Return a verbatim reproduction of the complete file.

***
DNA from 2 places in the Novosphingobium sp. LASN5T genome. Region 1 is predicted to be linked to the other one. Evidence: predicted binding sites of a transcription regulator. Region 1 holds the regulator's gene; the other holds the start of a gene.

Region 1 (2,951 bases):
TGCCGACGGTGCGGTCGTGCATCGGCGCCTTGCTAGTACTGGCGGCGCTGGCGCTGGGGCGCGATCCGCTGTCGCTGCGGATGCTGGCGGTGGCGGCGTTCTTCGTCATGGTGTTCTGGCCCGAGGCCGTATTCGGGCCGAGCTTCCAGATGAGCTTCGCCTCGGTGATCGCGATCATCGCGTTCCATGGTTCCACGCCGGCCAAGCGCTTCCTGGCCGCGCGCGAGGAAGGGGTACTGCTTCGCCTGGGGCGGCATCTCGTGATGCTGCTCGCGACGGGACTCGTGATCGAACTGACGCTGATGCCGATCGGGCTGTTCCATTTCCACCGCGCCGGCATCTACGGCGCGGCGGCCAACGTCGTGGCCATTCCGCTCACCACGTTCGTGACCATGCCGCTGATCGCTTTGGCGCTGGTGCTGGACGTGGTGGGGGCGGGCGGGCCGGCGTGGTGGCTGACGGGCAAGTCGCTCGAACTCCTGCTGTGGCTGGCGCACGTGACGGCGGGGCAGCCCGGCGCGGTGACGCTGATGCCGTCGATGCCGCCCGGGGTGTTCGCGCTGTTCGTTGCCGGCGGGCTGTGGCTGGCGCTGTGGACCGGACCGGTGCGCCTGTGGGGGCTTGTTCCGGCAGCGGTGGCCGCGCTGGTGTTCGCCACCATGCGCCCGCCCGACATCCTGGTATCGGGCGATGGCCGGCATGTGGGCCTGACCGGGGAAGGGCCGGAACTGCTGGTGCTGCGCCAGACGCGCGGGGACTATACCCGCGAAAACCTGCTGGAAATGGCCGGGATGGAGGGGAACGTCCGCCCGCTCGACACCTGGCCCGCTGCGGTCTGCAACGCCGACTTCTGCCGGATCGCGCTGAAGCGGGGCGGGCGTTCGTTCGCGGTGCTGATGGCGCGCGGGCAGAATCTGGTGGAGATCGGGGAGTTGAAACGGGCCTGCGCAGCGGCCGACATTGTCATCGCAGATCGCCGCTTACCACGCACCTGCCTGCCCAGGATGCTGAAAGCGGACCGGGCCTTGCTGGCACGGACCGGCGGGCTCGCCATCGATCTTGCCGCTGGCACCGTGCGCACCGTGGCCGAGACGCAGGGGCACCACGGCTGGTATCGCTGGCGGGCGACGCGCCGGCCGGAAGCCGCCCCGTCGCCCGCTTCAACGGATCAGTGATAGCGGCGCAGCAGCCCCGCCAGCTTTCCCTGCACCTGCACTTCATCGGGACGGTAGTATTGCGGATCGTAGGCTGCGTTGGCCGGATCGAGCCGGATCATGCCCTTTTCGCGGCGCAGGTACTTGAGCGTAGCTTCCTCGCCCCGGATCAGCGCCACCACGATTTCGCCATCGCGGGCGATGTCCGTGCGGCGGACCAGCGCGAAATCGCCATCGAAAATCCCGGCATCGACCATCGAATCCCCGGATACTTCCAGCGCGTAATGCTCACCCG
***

DNA from 2 places in the Novosphingobium sp. LASN5T genome. Region 1 is predicted to be linked to the other one. Evidence: predicted binding sites of a transcription regulator. Region 1 holds the regulator's gene; the other holds the start of a gene.

Region 1 (2,951 bases):
TGCCGACGGTGCGGTCGTGCATCGGCGCCTTGCTAGTACTGGCGGCGCTGGCGCTGGGGCGCGATCCGCTGTCGCTGCGGATGCTGGCGGTGGCGGCGTTCTTCGTCATGGTGTTCTGGCCCGAGGCCGTATTCGGGCCGAGCTTCCAGATGAGCTTCGCCTCGGTGATCGCGATCATCGCGTTCCATGGTTCCACGCCGGCCAAGCGCTTCCTGGCCGCGCGCGAGGAAGGGGTACTGCTTCGCCTGGGGCGGCATCTCGTGATGCTGCTCGCGACGGGACTCGTGATCGAACTGACGCTGATGCCGATCGGGCTGTTCCATTTCCACCGCGCCGGCATCTACGGCGCGGCGGCCAACGTCGTGGCCATTCCGCTCACCACGTTCGTGACCATGCCGCTGATCGCTTTGGCGCTGGTGCTGGACGTGGTGGGGGCGGGCGGGCCGGCGTGGTGGCTGACGGGCAAGTCGCTCGAACTCCTGCTGTGGCTGGCGCACGTGACGGCGGGGCAGCCCGGCGCGGTGACGCTGATGCCGTCGATGCCGCCCGGGGTGTTCGCGCTGTTCGTTGCCGGCGGGCTGTGGCTGGCGCTGTGGACCGGACCGGTGCGCCTGTGGGGGCTTGTTCCGGCAGCGGTGGCCGCGCTGGTGTTCGCCACCATGCGCCCGCCCGACATCCTGGTATCGGGCGATGGCCGGCATGTGGGCCTGACCGGGGAAGGGCCGGAACTGCTGGTGCTGCGCCAGACGCGCGGGGACTATACCCGCGAAAACCTGCTGGAAATGGCCGGGATGGAGGGGAACGTCCGCCCGCTCGACACCTGGCCCGCTGCGGTCTGCAACGCCGACTTCTGCCGGATCGCGCTGAAGCGGGGCGGGCGTTCGTTCGCGGTGCTGATGGCGCGCGGGCAGAATCTGGTGGAGATCGGGGAGTTGAAACGGGCCTGCGCAGCGGCCGACATTGTCATCGCAGATCGCCGCTTACCACGCACCTGCCTGCCCAGGATGCTGAAAGCGGACCGGGCCTTGCTGGCACGGACCGGCGGGCTCGCCATCGATCTTGCCGCTGGCACCGTGCGCACCGTGGCCGAGACGCAGGGGCACCACGGCTGGTATCGCTGGCGGGCGACGCGCCGGCCGGAAGCCGCCCCGTCGCCCGCTTCAACGGATCAGTGATAGCGGCGCAGCAGCCCCGCCAGCTTTCCCTGCACCTGCACTTCATCGGGACGGTAGTATTGCGGATCGTAGGCTGCGTTGGCCGGATCGAGCCGGATCATGCCCTTTTCGCGGCGCAGGTACTTGAGCGTAGCTTCCTCGCCCCGGATCAGCGCCACCACGATTTCGCCATCGCGGGCGATGTCCGTGCGGCGGACCAGCGCGAAATCGCCATCGAAAATCCCGGCATCGACCATCGAATCCCCGGATACTTCCAGCGCGTAATGCTCACCCG